from Wiktionary, Creative Commons Attribution/Share-Alike License

  • n. A unit of area (abbreviation sq yd or sq. yd.) equal to the area of a square the sides of which are one yard long. (i.e. 3 feet by 3 feet or 9 square feet)

from WordNet 3.0 Copyright 2006 by Princeton University. All rights reserved.

  • n. a unit of area equal to one yard by one yard square


Sorry, no etymologies found.


  • Vindex proves it very neatly, by pointing out that a yard of walk measured along the middle represents a square yard of garden,

    A Tangled Tale

  • The little square yard which surrounded the house was bordered, inside of the white palings enclosing it, by a formal row of Lombardy Poplars, and laid off in narrow gravel walks edged with flowers, which were Miss Emeline's especial care; while the grass plats they enclosed were kept scrupulously clear of weeds and rubbish by the old man servant, who had been gardener for Walter's grandfather in the palmiest days of the family, and who delighted in keeping up, as far as their reduced circumstances would permit, all the style and formula which had then been observed.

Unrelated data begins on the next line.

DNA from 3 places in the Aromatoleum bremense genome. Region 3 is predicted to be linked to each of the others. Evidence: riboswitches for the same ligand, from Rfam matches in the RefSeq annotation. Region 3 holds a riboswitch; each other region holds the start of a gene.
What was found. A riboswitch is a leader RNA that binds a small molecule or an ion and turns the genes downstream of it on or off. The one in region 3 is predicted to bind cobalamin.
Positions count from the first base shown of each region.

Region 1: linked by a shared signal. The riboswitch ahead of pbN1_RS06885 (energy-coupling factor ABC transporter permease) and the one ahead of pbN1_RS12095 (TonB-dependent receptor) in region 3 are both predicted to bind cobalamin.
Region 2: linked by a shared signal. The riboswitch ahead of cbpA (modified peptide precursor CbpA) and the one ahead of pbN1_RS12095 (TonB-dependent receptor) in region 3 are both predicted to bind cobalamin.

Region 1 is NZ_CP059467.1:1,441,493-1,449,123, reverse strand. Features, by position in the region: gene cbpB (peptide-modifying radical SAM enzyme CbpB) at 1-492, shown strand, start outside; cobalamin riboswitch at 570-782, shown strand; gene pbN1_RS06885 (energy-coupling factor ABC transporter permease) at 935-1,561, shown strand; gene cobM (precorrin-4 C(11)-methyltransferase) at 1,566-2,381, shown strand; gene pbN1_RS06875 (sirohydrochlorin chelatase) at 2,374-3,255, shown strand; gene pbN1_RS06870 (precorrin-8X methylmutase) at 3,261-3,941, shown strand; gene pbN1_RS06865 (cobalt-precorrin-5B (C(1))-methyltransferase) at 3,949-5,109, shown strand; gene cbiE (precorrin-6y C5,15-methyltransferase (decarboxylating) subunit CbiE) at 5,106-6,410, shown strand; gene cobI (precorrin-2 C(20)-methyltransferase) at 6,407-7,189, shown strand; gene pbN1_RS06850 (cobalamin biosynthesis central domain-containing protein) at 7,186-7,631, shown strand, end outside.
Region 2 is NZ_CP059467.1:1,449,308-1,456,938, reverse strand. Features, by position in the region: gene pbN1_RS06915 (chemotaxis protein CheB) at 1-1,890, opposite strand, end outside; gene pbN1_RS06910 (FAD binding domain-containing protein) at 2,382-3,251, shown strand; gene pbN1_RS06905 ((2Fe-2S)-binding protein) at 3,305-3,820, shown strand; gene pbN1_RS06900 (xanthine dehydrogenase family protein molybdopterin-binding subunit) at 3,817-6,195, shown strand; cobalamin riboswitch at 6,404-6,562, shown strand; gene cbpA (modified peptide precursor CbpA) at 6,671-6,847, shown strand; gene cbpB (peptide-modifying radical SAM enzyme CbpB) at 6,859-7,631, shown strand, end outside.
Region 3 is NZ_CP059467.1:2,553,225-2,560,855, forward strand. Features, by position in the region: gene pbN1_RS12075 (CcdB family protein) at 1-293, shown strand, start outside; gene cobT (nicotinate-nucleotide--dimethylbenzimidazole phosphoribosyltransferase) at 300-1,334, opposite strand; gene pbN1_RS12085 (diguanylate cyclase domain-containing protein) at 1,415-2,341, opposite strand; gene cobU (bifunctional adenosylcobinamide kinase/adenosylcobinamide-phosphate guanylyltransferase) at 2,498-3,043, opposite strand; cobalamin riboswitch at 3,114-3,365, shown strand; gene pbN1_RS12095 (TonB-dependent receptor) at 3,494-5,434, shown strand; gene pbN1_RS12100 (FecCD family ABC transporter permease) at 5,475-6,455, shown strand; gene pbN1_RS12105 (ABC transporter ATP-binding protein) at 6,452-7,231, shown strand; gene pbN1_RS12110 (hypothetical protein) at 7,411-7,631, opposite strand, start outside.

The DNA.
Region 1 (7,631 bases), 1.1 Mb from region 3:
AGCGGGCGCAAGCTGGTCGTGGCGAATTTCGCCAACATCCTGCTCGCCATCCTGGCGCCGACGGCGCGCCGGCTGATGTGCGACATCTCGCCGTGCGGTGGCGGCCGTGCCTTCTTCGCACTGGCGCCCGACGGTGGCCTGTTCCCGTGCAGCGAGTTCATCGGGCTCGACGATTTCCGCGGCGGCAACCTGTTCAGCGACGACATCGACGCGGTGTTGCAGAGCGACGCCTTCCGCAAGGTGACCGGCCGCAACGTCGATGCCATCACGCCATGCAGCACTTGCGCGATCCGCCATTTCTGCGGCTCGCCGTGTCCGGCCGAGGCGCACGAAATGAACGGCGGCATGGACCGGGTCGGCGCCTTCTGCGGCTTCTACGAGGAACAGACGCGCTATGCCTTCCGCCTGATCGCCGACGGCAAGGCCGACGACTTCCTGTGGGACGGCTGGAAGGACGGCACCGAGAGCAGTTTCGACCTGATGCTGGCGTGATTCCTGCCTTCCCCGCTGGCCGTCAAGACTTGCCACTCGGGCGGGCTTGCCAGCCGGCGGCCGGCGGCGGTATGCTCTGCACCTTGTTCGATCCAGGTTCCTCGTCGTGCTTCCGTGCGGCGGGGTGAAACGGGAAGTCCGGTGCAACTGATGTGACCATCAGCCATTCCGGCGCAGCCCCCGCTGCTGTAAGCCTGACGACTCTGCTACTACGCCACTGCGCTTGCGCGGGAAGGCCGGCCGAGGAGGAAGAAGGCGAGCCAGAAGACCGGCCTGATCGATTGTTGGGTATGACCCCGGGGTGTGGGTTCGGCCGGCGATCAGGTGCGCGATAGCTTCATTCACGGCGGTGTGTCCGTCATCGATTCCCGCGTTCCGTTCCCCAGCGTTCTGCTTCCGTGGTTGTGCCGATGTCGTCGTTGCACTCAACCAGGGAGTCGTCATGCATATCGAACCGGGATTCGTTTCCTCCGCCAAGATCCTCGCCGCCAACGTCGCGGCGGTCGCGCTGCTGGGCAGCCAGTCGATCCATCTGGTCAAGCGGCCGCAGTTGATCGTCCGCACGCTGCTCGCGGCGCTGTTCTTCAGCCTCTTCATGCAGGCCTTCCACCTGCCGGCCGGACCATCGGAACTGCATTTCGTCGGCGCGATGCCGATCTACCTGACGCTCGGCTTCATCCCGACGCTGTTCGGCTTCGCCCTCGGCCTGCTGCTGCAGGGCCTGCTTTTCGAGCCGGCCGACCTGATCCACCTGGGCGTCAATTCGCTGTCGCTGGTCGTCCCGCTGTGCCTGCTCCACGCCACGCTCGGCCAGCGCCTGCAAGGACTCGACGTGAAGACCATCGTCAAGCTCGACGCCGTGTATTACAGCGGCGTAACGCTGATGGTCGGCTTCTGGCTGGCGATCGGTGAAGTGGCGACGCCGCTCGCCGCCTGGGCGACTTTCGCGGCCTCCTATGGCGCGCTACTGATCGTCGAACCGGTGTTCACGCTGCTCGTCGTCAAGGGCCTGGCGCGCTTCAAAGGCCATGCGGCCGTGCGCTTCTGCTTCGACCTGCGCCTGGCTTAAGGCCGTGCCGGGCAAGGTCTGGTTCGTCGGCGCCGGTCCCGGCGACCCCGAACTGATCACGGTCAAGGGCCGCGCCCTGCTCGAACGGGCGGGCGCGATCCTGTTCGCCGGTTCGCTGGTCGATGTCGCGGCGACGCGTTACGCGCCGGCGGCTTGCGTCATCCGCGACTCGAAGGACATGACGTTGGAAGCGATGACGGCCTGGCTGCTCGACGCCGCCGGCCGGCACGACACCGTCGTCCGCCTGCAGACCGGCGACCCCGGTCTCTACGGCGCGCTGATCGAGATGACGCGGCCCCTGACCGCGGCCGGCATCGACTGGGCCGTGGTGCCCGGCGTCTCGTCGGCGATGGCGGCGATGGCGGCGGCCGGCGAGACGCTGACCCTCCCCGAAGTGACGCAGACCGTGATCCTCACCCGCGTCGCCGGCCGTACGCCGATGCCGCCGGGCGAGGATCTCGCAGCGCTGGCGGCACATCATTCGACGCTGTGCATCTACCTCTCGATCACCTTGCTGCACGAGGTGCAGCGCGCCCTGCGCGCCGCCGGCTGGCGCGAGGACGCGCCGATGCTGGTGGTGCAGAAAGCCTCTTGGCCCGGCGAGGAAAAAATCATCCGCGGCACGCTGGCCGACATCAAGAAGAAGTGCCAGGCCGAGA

The Rivals: A Chickahominy Story

  • The number of yards and fractions of a yard traversed in walking along a straight piece of walk, is evidently the same as the number of square yards and fractions of a square yard contained in that piece of walk: and the distance trsversed in passing through a square yard at a corner, is evidently a yard.

    A Tangled Tale

  • We viewed the mounds or terraces, on which formerly stood their town house or rotunda and square or areopagus, and a little back of this, on a level height or natural step, above the low grounds is a vast artificial terrace or four square mound, now seven or eight feet higher than the common surface of the ground; in front of one square or side of this mound adjoins a very extensive oblong square yard or artificial level plain, sunk a little below the common surface, and surrounded with a bank or narrow terrace, formed with the earth thrown out of this yard at the time of its formation: the Creeks or present inhabitants have a tradition that this was the work of the ancients, many ages prior to their arrival and possessing this country.

    Travels Through North & South Carolina, Georgia, East & West Florida, the Cherokee Country, the Extensive Territories of the Muscogulges, or Creek Confederacy, and the Country of the Chactaws; Containing An Account of the Soil and Natural Productions of Those Regions, Together with Observations on the Manners of the Indians.


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